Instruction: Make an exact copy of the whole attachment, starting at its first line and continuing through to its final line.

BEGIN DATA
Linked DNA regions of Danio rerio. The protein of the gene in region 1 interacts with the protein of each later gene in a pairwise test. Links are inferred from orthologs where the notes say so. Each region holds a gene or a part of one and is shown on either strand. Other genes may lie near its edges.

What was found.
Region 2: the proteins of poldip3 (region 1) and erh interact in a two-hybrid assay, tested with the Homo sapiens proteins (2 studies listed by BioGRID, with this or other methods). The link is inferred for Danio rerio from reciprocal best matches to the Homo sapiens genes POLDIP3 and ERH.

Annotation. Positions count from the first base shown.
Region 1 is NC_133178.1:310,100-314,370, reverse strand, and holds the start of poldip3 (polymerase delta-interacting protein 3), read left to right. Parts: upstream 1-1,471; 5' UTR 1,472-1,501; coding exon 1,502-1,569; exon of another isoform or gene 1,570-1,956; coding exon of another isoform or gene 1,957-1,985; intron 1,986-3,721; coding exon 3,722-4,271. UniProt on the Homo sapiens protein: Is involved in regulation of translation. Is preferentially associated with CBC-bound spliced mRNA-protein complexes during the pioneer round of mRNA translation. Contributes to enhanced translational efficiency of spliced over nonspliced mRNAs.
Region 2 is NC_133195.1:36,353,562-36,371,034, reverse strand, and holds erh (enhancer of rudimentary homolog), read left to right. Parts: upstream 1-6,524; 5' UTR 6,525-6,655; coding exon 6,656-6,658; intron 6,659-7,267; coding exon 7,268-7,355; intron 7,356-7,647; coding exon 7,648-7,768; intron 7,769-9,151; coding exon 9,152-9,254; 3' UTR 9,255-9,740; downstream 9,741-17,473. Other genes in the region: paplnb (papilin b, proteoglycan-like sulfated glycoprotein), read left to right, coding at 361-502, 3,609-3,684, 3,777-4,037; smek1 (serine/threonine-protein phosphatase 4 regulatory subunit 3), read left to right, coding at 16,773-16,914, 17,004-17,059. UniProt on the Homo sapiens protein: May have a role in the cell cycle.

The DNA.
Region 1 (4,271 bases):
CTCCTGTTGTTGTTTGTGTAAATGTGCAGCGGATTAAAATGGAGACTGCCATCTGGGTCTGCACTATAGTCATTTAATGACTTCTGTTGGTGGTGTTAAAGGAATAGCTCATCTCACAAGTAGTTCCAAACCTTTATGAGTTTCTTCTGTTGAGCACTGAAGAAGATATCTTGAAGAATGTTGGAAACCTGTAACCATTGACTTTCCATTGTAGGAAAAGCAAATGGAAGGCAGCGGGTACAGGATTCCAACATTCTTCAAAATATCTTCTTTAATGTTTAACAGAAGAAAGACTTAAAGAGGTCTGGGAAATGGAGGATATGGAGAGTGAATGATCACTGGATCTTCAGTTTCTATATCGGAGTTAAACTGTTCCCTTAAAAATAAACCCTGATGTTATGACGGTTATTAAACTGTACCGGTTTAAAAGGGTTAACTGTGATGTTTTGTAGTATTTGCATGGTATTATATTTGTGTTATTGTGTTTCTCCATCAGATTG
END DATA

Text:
Linked DNA regions of Danio rerio. The protein of the gene in region 1 interacts with the protein of each later gene in a pairwise test. Links are inferred from orthologs where the notes say so. Each region holds a gene or a part of one and is shown on either strand. Other genes may lie near its edges.

What was found.
Region 2: the proteins of poldip3 (region 1) and erh interact in a two-hybrid assay, tested with the Homo sapiens proteins (2 studies listed by BioGRID, with this or other methods). The link is inferred for Danio rerio from reciprocal best matches to the Homo sapiens genes POLDIP3 and ERH.

Annotation. Positions count from the first base shown.
Region 1 is NC_133178.1:310,100-314,370, reverse strand, and holds the start of poldip3 (polymerase delta-interacting protein 3), read left to right. Parts: upstream 1-1,471; 5' UTR 1,472-1,501; coding exon 1,502-1,569; exon of another isoform or gene 1,570-1,956; coding exon of another isoform or gene 1,957-1,985; intron 1,986-3,721; coding exon 3,722-4,271. UniProt on the Homo sapiens protein: Is involved in regulation of translation. Is preferentially associated with CBC-bound spliced mRNA-protein complexes during the pioneer round of mRNA translation. Contributes to enhanced translational efficiency of spliced over nonspliced mRNAs.
Region 2 is NC_133195.1:36,353,562-36,371,034, reverse strand, and holds erh (enhancer of rudimentary homolog), read left to right. Parts: upstream 1-6,524; 5' UTR 6,525-6,655; coding exon 6,656-6,658; intron 6,659-7,267; coding exon 7,268-7,355; intron 7,356-7,647; coding exon 7,648-7,768; intron 7,769-9,151; coding exon 9,152-9,254; 3' UTR 9,255-9,740; downstream 9,741-17,473. Other genes in the region: paplnb (papilin b, proteoglycan-like sulfated glycoprotein), read left to right, coding at 361-502, 3,609-3,684, 3,777-4,037; smek1 (serine/threonine-protein phosphatase 4 regulatory subunit 3), read left to right, coding at 16,773-16,914, 17,004-17,059. UniProt on the Homo sapiens protein: May have a role in the cell cycle.

The DNA.
Region 1 (4,271 bases):
CTCCTGTTGTTGTTTGTGTAAATGTGCAGCGGATTAAAATGGAGACTGCCATCTGGGTCTGCACTATAGTCATTTAATGACTTCTGTTGGTGGTGTTAAAGGAATAGCTCATCTCACAAGTAGTTCCAAACCTTTATGAGTTTCTTCTGTTGAGCACTGAAGAAGATATCTTGAAGAATGTTGGAAACCTGTAACCATTGACTTTCCATTGTAGGAAAAGCAAATGGAAGGCAGCGGGTACAGGATTCCAACATTCTTCAAAATATCTTCTTTAATGTTTAACAGAAGAAAGACTTAAAGAGGTCTGGGAAATGGAGGATATGGAGAGTGAATGATCACTGGATCTTCAGTTTCTATATCGGAGTTAAACTGTTCCCTTAAAAATAAACCCTGATGTTATGACGGTTATTAAACTGTACCGGTTTAAAAGGGTTAACTGTGATGTTTTGTAGTATTTGCATGGTATTATATTTGTGTTATTGTGTTTCTCCATCAGATTG